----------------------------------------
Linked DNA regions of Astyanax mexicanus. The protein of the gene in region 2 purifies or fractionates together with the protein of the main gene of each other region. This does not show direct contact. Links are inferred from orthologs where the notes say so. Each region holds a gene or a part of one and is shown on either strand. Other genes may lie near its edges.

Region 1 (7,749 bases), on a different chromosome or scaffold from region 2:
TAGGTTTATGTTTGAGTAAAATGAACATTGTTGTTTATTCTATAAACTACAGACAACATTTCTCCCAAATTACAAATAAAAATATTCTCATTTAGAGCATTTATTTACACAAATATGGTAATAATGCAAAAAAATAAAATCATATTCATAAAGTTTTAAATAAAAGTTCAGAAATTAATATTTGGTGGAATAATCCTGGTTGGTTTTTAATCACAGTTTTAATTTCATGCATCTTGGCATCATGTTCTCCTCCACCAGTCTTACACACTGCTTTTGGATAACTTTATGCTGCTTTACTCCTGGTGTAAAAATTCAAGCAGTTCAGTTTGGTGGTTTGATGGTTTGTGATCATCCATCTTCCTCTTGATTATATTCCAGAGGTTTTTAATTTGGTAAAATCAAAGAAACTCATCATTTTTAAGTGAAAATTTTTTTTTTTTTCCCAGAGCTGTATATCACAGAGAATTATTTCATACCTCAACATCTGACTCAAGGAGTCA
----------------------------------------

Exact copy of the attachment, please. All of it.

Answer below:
Linked DNA regions of Astyanax mexicanus. The protein of the gene in region 2 purifies or fractionates together with the protein of the main gene of each other region. This does not show direct contact. Links are inferred from orthologs where the notes say so. Each region holds a gene or a part of one and is shown on either strand. Other genes may lie near its edges.

Region 1 (7,749 bases), on a different chromosome or scaffold from region 2:
TAGGTTTATGTTTGAGTAAAATGAACATTGTTGTTTATTCTATAAACTACAGACAACATTTCTCCCAAATTACAAATAAAAATATTCTCATTTAGAGCATTTATTTACACAAATATGGTAATAATGCAAAAAAATAAAATCATATTCATAAAGTTTTAAATAAAAGTTCAGAAATTAATATTTGGTGGAATAATCCTGGTTGGTTTTTAATCACAGTTTTAATTTCATGCATCTTGGCATCATGTTCTCCTCCACCAGTCTTACACACTGCTTTTGGATAACTTTATGCTGCTTTACTCCTGGTGTAAAAATTCAAGCAGTTCAGTTTGGTGGTTTGATGGTTTGTGATCATCCATCTTCCTCTTGATTATATTCCAGAGGTTTTTAATTTGGTAAAATCAAAGAAACTCATCATTTTTAAGTGAAAATTTTTTTTTTTTTCCCAGAGCTGTATATCACAGAGAATTATTTCATACCTCAACATCTGACTCAAGGAGTCA